A couple from Springville, Utah, witnessed the simultaneous deaths of their three children from a rare disorder that affects the nervous system at an early age. Batten disease, an unusual neurological disorder, claimed the lives of Les and Celeste Chappell’s children, The Washington Post reported Wednesday.
Batten disease is inherited from birth, with early symptoms appearing at the ages of 5 and 10 years old. The Chappell children — Christopher, 20, Elizabeth, 19, and James, 15 — had suffered from Batten disease for several years. The medical condition affected the children’s ability to move, swallow and remember.
The Chappells placed their children on life support but were well aware that death was inevitable. The couple was faced a difficult decision: Keep their suffering children alive on feeding tubes or allow them to die.
Three hospital beds took over the Chappell family’s living room. Morphine and lorazepam, sedatives used to manage seizures, were administered to the children for their comfort. Saying a prayer before halting the feeding tubes, they watched as each child die one by one.
The couple was initially told by a hospice team that the children could potentially hold on for days, even weeks, the Washington Post reported. The Chapell children, however, died rather quickly. A funeral service was held the following day.
Early signs of the disease can appear subtly, which often materialize into personality and behavioral changes, according to the National Institue of Neurological Disorders and Stroke (NINDS). It can be inherited by a child if an individual receives two copies of the gene.
Loss of vision is typically the initial indicator of the condition. An eye examination can be used to diagnose Batten disease. Neurologists will also perform a series of laboratory examinations. Blood tests, skin or tissue sampling, urine tests and DNA analyses are among a series of diagnostic tests used to determine Batten disease.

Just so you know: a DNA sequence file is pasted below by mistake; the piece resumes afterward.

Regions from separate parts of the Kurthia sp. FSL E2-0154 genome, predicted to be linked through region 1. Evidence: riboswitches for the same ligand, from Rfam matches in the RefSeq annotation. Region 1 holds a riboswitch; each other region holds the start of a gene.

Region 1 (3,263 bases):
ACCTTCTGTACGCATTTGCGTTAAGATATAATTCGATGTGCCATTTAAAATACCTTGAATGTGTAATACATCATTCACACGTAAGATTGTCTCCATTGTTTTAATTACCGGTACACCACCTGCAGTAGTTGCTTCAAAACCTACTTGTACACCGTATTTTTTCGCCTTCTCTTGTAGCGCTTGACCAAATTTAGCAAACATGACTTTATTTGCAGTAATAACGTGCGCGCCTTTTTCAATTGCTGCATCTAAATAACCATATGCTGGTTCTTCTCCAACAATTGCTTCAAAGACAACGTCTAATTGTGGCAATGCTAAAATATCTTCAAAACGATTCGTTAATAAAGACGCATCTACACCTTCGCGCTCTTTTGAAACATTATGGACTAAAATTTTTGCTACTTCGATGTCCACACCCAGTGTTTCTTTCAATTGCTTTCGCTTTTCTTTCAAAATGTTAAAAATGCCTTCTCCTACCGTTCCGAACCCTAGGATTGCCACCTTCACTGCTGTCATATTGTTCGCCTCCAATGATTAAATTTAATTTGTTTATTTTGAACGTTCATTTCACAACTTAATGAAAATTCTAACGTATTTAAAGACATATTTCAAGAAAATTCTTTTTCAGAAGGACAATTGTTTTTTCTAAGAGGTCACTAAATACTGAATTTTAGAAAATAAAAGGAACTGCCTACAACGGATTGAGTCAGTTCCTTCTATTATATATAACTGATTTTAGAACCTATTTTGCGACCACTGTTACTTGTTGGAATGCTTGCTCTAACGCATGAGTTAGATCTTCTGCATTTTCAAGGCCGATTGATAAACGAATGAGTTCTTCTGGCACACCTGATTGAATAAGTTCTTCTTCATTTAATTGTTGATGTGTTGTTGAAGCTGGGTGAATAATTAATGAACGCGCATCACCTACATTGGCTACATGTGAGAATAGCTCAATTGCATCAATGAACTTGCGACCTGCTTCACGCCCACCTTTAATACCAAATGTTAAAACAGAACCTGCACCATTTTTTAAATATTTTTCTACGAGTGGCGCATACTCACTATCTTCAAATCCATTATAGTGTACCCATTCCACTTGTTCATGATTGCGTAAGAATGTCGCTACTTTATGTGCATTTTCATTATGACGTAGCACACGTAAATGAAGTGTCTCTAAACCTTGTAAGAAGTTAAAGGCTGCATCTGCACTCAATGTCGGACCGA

Children who have a sibling affected by the disease reportedly have a 25 percent chance at acquiring it, according to the Brain Foundation. The sibling could also have a 50 percent chance of being an unaffected carrier, or a 25 percent chance of being an unaffected, non-carrier.
Batten disease is commonly used to make reference to all forms of Neuronal Ceroid Lipofuscinoses (NCL). It’s the most common version of NCLs. The are four other main variants of NCLs, including congenital NCL, infantile NCL (INCL or Santavuori-Haltia disease), late infantile NCL (LINCL or Jansky-Bielschowsky disease) and adult NCL (ANCL, Kufs disease or Parry’s disease).
The Food & Drug Administration (FDA) approved the first-ever treatment that could aid Batten disease sufferers in April 2017. The treatment, Brineura, would be able to slow the loss of walking ability in Batten patients. This treatment is meant to benefit patients 3-years-old and older with late infantile neuronal ceroid.
“The FDA is committed to approving new and innovative therapies for patients with rare diseases, particularly where there are no approved treatment options,” Julie Beitz, M.D., director of the Office of Drug Evaluation III in the FDA’s Center for Drug Evaluation and Research, said in a press release April 2017. “Approving the first drug for the treatment of this form of Batten disease is an important advance for patients suffering with this condition.”